Watch out for the thieves

Trip Start Sep 20, 2010
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142
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Trip End Dec 18, 2011


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Where I stayed

Flag of Argentina  ,
Tuesday, October 25, 2011

So we arrived in Mendoza feeling ok, just a little tired. The Andesmar bus was as comfy as we've had but still its bus sleeping.  When we got off the bus though disaster struck.  Kevin had to run to the loo and I had all the bags and was stupidly distracted putting my coat back into my backpack.  Some stupid/geeky looking local tourist chose that moment to come up to me and start saying stuff to me in Spanish which I found really irritating.  I turned around to look at him for a second, told him I didn’t understand him and then turned back.  By then Kevin’s small rucksack had gone.  More criminal than geeky tourist it turned out.  Classic trick on their part and I’m very pissed off that I fell for it.  The feeling was indescribable when I realised.  A wave of panic/sickness and then I couldn’t breathe properly.  Some guy from Andesmar walked passed at that exact moment saw me and started asking me what was wrong as I was on the verge of hyperventilating and crying.  But in this state I couldn’t even think of one Spanish word.  As I still had all the other bags and Kevin was still in the toilet I couldn’t even try and see which way the guy went.  Kevin finally came back and I was suddenly able to speak and I yelled at him that it was gone so he ran through the terminal looking for someone with him bag.  No point…it was long gone.  Then the realisation sunk in that our passports were in there.  Sickness again.  And our driving licences – not usually an issue but as our plans in Argentina include driving from Bariloche to Ushuaia this was a problem.  Our whole plans in Argentina ruined because some prick thought he deserved out stuff.  Eventually we realised there was nothing we could do and went to the police station in the terminal.  I was still crying non-stop and Kevin was the one in charge! We wrote down a list of everything in the bag and as a small victory to us realised that they didn’t get anything of any value to them – no money, no bank cards, at best a very old malfunctioning iPod and a cheap pair of binoculars.  Only a small victory as it didn’t change the fact what we had lost that was important to us, but somewhat comforting nonetheless.  We were actually pretty quick in giving a statement to the police and getting the report.  Two of the policemen were quite rude to me, obviously thinking I was an idiot.  This attitude really annoys me because regardless of what scams there are to be aware of etc. I’m still the victim when someone thinks they can take a bag that isn’t theirs – they’re the criminal afterall.  Anyway we finally got in to Mendoza city (me still crying!) and decided that we would stay somewhere nice with good wifi as we had a lot to sort out.  

As is the case with two 30 year olds when they are in trouble, we called our parents!  Kevin first whilst I had a shower to calm down.  We have to say a massive thank you to them, particularly our mums, for putting themselves out to help us calm down and get sorted as quickly as possible.  It was actually very frustrating as it happened on a Saturday and nothing was open on the weekend – embassies, insurance company, driving licence offices! So we spent the rest of Saturday and Sunday watching cable tv, trying to guess what our new plan might be and 'what-ifing’ the situation.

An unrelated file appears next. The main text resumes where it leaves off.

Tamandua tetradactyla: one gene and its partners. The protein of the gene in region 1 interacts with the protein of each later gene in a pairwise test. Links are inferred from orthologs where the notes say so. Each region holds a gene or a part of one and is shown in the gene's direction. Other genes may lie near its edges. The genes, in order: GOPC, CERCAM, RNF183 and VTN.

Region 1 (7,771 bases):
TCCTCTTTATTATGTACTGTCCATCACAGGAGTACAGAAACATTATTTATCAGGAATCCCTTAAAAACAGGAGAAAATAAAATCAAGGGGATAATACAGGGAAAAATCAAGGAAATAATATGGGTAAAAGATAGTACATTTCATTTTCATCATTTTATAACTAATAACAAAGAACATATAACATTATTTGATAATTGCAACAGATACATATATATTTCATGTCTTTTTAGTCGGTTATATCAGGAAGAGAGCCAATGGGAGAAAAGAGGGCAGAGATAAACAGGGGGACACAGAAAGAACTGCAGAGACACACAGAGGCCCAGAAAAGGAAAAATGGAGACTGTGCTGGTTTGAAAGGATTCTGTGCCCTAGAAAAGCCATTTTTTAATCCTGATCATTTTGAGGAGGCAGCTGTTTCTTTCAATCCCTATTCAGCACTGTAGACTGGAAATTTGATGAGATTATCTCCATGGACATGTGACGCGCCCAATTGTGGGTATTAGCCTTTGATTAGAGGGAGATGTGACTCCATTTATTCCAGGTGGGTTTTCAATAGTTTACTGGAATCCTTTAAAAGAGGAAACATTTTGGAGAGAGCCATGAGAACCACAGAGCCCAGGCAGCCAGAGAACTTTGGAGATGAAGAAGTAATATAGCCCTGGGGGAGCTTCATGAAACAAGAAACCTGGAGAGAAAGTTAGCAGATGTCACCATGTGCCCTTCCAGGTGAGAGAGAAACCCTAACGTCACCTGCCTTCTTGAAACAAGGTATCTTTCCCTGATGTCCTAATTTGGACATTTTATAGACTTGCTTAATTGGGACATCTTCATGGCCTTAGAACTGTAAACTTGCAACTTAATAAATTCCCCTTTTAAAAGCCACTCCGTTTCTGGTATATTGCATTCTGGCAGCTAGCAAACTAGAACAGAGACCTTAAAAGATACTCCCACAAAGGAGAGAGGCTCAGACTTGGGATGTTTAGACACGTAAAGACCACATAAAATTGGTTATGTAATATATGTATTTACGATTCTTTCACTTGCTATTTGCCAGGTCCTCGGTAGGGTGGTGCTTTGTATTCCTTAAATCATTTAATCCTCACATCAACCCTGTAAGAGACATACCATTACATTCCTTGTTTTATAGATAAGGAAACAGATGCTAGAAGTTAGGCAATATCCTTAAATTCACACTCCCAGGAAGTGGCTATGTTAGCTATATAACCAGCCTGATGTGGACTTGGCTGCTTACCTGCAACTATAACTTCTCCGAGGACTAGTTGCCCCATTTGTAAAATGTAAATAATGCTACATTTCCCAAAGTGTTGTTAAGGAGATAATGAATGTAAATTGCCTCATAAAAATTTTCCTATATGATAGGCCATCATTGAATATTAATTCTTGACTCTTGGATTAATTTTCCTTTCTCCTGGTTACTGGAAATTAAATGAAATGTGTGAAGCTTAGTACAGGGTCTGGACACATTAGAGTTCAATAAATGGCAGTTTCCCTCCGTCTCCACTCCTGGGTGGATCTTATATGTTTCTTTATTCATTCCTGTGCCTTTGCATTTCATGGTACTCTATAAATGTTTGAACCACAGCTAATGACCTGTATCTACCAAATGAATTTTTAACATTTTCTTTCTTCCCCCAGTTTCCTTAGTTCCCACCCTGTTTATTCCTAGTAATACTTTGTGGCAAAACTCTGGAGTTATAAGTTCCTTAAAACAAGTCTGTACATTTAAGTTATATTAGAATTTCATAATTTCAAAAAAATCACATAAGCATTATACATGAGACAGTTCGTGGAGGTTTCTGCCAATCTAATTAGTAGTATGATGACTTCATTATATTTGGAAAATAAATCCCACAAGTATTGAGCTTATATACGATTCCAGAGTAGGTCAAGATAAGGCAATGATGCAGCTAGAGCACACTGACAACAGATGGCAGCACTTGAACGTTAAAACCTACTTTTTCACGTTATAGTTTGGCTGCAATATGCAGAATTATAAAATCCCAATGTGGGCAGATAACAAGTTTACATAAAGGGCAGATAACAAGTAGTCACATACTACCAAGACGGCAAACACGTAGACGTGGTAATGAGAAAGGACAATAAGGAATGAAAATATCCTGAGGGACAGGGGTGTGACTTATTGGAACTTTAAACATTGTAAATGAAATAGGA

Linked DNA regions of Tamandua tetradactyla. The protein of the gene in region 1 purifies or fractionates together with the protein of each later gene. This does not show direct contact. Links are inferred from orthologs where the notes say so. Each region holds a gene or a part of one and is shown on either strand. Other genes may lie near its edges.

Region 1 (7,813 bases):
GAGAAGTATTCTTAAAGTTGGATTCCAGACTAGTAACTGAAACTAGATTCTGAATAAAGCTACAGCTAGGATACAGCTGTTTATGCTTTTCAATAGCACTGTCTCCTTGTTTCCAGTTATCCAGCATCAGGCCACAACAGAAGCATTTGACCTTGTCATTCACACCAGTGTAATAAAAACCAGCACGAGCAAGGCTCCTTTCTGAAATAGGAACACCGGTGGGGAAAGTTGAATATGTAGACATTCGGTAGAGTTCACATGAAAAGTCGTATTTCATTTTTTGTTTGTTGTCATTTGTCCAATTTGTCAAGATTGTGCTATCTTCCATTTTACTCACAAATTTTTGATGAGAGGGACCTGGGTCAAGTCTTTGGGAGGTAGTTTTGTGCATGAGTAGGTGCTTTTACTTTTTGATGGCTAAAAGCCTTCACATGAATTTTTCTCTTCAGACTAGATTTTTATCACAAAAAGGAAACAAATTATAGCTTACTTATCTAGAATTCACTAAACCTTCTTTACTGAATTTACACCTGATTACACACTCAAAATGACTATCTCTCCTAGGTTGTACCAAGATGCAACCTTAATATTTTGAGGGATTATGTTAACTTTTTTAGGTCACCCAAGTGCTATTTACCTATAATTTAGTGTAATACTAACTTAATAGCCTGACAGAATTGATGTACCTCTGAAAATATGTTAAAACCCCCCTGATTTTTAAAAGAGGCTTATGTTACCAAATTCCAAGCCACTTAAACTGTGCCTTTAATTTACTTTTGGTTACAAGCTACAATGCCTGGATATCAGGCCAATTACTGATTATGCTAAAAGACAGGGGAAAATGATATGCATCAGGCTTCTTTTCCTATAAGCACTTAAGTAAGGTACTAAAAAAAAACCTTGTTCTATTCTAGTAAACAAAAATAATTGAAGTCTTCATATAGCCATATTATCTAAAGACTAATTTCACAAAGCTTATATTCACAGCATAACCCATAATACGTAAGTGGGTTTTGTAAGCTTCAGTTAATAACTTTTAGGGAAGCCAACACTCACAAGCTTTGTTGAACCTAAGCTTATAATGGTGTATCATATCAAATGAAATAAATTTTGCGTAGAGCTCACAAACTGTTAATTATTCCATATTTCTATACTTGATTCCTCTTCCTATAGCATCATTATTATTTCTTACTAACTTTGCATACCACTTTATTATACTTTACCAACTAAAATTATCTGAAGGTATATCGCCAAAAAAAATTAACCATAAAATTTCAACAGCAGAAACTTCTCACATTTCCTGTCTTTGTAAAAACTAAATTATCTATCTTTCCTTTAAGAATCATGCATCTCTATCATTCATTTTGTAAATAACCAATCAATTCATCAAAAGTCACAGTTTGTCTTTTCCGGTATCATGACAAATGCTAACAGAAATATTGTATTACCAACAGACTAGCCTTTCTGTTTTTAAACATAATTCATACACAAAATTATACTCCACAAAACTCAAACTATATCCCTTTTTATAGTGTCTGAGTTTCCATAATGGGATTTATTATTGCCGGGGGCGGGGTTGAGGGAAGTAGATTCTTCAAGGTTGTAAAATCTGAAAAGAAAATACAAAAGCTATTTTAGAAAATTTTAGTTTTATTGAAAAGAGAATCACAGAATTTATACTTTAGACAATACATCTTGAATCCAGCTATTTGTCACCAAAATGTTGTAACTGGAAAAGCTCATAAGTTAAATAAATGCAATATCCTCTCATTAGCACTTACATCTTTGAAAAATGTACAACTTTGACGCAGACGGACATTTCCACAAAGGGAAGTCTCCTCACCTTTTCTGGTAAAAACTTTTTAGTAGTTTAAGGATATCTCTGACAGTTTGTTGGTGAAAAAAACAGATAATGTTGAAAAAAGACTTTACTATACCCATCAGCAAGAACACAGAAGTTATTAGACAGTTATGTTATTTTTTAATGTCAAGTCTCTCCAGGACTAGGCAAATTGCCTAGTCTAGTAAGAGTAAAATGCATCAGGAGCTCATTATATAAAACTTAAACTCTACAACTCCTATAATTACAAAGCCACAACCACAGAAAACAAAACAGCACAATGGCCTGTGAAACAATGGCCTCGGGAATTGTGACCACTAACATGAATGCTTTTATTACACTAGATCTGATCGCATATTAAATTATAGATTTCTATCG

On Monday morning we were all geared up to call our embassies.  Mine opened at 8.45am according to the weekend recorded message so I called at 8.50am.  Still the recorded message.  So I tried at 9am.  Still shut.  So I called the London number who told me to wait 15 minutes and he would get them to turn the phones on.  9.15am same message.  At 9.25am the message was changed to a ‘closed on public holidays’ message telling me they would reopen on 24 July.  At this point I was not very impressed with the British Embassy.  When I eventually did get through to someone it was the operator, who transferred me through to the ‘press 1 for so and so, 2 for so and so’.  When I made a choice it put me through to the operator who put me back through to the options menu and so this went on for 5 minutes.  I told the guy my problem, he just put me through, I asked if anyone was in, he didn’t answer and put me through, I asked for his name, he put me through, Kevin yelled at him, he put me through…… In the end I called London and some lovely lady gave me all the information I needed!  Kevin was heading the same way as me, with no answer and then being hung up on a number of times but he eventually got through to an Irish guy who again was very helpful.  We both started to feel positive as both countries issue emergency passports within hours.  

With this done we decided not to let the arsehole who had stolen from us get us down anymore and caught a bus to Maipu, which is close to a lot of the wineries in the Mendoza region.  Our plan had been to spend a day cycling around but as we didn’t have time we just took a recommendation from Donnchadh and Lucy’s time here and went to Di Tomasso for lunch.  It was a gorgeous setting having dinner right across from their vines and the bottle of wine helped to calm us down some more.  We did the wine tour and tasting too, which was interesting as it’s a really old winery and we could see the old fermentation tanks and the way it used to be done.  Obviously we bought a bottle of wine to take away and then realised we should make a move back to Mendoza as we had a bus to Buenos Aires to catch.  We panicked a bit when the girl said the buses weren’t regular however we just hitched a ride to town and picked up a bus there to Mendoza.  
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